Plant trees to harvest

Radiata pine is the main species grown commercially for harvesting and profit. Small quantities of Douglas fir, other pine species, eucalypts, cypress and redwoods are also grown to harvest.

Radiata pine

Radiata pine (pinus radiata) is our most commonly grown plantation forest species. Radiata timber has a broad range of uses and can be profitable for owners, even in small quantities.

Radiata pine tolerates a wide range of site conditions. Radiata seedlings are the cheapest and easiest to plant and have a high survival rate. There is an established infrastructure and industry in place for Radiata pine, such as mills and experienced planting crews, and there is a ready market for selling the timber.

The New Zealand Farm Forestry Association has information on growing Radiata pine.

Land access and location

You need good access for planting, maintenance and logging trucks. Make sure your planting site:

  • is suitable for the species you are considering planting
  • can be accessed for both establishment and harvesting
  • can be harvested with sound environmental practices and conventional methodology
  • is close to domestic and export market points – long distance transport is expensive and can impact your profits.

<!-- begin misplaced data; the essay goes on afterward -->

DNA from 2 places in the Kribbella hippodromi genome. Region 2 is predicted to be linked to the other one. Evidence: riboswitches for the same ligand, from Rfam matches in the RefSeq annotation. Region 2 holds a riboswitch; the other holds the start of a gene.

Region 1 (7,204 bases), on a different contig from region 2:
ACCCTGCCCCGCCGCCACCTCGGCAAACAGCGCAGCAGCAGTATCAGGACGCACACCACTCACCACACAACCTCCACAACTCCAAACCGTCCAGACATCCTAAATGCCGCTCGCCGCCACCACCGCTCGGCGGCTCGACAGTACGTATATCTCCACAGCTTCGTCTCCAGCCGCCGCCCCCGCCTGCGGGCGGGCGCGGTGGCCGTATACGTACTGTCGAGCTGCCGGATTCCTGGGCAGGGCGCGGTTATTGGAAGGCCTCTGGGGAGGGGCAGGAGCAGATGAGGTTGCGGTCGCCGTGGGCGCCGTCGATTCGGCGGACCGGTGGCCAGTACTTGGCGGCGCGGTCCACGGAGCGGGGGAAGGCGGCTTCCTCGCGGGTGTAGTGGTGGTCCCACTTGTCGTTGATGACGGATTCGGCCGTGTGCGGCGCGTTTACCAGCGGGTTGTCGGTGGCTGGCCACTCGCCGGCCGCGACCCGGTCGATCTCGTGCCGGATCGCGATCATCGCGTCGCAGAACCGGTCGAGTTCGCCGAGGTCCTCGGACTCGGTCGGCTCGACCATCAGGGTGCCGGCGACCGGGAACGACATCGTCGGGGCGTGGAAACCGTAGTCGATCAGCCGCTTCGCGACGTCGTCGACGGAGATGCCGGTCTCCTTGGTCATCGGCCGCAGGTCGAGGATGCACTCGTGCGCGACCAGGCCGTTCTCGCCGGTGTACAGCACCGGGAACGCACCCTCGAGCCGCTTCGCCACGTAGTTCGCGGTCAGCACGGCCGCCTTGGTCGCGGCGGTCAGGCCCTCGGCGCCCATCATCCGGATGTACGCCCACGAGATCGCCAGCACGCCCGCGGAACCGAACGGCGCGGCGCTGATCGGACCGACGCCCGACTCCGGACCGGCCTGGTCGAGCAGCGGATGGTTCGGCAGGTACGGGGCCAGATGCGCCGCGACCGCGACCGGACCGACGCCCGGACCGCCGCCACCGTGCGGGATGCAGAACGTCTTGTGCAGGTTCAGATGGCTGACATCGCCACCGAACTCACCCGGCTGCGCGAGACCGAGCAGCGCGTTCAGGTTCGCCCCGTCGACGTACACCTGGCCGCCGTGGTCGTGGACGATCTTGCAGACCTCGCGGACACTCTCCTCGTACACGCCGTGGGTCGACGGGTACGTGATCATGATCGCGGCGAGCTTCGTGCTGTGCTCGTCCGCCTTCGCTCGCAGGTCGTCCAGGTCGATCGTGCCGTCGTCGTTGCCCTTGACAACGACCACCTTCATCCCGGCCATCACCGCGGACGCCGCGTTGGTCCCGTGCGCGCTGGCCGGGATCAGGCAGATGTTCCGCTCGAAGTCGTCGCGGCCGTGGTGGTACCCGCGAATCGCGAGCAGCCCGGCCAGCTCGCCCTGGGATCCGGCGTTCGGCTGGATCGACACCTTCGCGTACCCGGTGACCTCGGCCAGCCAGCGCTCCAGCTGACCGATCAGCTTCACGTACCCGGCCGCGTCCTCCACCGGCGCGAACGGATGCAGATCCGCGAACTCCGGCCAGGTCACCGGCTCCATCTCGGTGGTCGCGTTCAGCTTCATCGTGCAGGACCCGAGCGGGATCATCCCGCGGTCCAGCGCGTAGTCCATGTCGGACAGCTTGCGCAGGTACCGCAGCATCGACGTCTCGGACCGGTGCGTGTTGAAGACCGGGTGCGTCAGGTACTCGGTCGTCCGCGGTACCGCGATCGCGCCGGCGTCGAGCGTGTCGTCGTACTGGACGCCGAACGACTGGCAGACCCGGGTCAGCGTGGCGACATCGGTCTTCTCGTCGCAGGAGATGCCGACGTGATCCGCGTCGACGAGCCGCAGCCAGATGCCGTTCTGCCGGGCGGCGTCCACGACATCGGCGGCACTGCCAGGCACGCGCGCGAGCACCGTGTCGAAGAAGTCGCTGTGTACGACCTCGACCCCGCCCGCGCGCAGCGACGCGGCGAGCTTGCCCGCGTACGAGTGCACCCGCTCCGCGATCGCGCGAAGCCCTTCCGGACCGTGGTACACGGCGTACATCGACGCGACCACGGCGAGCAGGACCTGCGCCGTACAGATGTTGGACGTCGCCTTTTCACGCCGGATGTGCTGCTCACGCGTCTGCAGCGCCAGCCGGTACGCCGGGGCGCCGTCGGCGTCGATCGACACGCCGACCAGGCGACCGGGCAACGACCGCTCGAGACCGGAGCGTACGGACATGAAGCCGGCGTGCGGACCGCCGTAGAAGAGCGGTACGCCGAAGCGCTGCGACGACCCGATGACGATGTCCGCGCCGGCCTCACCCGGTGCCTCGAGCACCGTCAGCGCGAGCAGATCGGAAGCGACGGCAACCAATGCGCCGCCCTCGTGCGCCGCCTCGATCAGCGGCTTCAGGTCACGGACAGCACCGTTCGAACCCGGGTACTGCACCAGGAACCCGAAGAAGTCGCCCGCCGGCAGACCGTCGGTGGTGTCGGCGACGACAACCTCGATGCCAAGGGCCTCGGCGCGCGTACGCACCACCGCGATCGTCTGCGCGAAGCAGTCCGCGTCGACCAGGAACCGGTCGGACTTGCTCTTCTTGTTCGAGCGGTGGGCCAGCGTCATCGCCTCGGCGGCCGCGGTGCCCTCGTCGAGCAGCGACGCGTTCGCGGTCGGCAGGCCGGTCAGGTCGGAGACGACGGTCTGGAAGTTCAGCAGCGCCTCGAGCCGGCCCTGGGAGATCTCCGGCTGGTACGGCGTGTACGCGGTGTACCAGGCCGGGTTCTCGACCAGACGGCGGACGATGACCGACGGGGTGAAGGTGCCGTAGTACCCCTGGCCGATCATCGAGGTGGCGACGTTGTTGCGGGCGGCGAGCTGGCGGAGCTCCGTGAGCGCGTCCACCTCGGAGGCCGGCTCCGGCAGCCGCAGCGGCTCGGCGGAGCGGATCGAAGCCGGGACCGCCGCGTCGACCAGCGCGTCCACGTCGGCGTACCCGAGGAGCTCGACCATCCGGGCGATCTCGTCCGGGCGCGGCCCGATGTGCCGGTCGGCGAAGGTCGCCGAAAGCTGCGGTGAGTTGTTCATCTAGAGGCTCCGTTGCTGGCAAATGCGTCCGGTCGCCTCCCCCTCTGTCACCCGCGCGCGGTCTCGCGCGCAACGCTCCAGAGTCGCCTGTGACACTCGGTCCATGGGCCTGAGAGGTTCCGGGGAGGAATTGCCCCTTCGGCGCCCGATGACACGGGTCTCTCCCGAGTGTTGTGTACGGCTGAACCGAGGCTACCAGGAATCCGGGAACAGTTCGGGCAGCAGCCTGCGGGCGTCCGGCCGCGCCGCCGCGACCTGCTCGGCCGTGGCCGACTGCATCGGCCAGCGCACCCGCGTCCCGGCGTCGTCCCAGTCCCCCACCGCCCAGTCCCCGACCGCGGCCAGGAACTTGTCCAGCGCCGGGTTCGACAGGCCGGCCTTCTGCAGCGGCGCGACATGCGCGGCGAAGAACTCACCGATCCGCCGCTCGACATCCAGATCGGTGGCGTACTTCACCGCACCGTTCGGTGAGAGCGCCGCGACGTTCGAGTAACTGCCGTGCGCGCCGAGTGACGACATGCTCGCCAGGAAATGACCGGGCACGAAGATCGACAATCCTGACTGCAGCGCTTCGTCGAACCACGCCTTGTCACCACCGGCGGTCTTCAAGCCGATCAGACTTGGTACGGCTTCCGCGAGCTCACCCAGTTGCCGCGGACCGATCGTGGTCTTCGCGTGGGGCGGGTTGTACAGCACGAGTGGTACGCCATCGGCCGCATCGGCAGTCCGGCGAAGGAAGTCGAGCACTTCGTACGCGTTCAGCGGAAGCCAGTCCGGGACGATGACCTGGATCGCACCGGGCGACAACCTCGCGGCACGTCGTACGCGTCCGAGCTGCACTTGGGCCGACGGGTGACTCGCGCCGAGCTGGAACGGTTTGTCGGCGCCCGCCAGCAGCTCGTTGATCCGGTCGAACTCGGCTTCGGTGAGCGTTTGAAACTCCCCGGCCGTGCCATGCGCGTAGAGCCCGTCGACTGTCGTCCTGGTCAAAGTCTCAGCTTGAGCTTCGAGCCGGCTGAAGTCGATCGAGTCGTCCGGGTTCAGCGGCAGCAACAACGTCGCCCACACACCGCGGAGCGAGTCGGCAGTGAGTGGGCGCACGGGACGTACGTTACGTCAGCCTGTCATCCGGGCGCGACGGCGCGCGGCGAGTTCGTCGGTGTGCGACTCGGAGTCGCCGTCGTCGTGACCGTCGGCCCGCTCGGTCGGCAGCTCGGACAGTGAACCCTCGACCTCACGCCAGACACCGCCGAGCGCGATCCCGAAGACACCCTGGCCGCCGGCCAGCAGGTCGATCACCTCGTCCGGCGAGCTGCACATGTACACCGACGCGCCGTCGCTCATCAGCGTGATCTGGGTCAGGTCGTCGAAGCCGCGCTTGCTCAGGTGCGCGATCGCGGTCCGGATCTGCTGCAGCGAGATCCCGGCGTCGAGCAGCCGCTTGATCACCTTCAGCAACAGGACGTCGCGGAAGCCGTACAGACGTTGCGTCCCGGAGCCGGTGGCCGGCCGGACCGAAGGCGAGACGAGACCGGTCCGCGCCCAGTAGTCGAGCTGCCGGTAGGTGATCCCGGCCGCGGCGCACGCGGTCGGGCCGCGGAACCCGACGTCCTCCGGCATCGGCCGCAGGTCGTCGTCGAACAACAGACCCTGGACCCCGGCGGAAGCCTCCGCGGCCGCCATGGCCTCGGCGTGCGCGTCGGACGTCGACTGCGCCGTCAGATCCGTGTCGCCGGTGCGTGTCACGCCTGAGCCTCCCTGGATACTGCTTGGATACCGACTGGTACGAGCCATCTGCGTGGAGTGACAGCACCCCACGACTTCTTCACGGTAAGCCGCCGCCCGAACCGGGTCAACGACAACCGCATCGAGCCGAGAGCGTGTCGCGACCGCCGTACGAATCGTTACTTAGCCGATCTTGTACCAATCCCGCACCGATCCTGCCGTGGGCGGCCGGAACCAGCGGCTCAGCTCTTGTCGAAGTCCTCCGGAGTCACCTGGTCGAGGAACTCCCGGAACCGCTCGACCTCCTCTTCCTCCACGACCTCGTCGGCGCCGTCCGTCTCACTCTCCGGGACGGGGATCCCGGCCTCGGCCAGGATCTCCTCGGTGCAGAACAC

Keeping access for harvest as easy as possible is essential for a profitable return. Access roads for harvest need to be of a high standard and construction costs are high.

Costs over time

Trees and forests are a long term investment. It may be expensive to change your mind once you've started.

Before you begin consider costs for:

  • land preparation
  • pest control
  • planting
  • post-plant weed control
  • managing your forest
  • roading infrastructure required for pre-establishment, tending and harvesting
  • harvesting.

Each of the stages in the lifecycle of a forest has costs associated with it – and some costs will be significant particularly during the harvesting phase. We advise obtaining a feasibility study for any large projects before commencing.

Current planting species ratio

The following table shows the species split of our plantation forests.

Species Percentage grown
Radiata pine 90%
Douglas fir 6%
Eucalypts 2%
Other 2%
Radiata pine
Percentage grown
Douglas fir
Percentage grown
Percentage grown
Percentage grown

Alternative species that are not Radiata pine

Native (indigenous) plant species are purpose built for our climate but many exotic (non-native) species also do well here.

Before you plant an alternative species

Our commercial industry has been built around Radiata pine. You need to make sure there is:

  • a market for your timber
  • someone you can hire to harvest and mill it.

Before planting, make sure you can answer the following questions:

  • What will the wood be used for?
  • Who can I sell the timber to?
  • Who can harvest my small woodlot?
  • Is there a sawmill in my area that can process my logs?
  • Would I need to store and dry my timber before being able to sell it?
  • Is the species I’m looking to plant already growing in my area? There may need to be a critical mass of the same species growing in the same area for it to be profitable.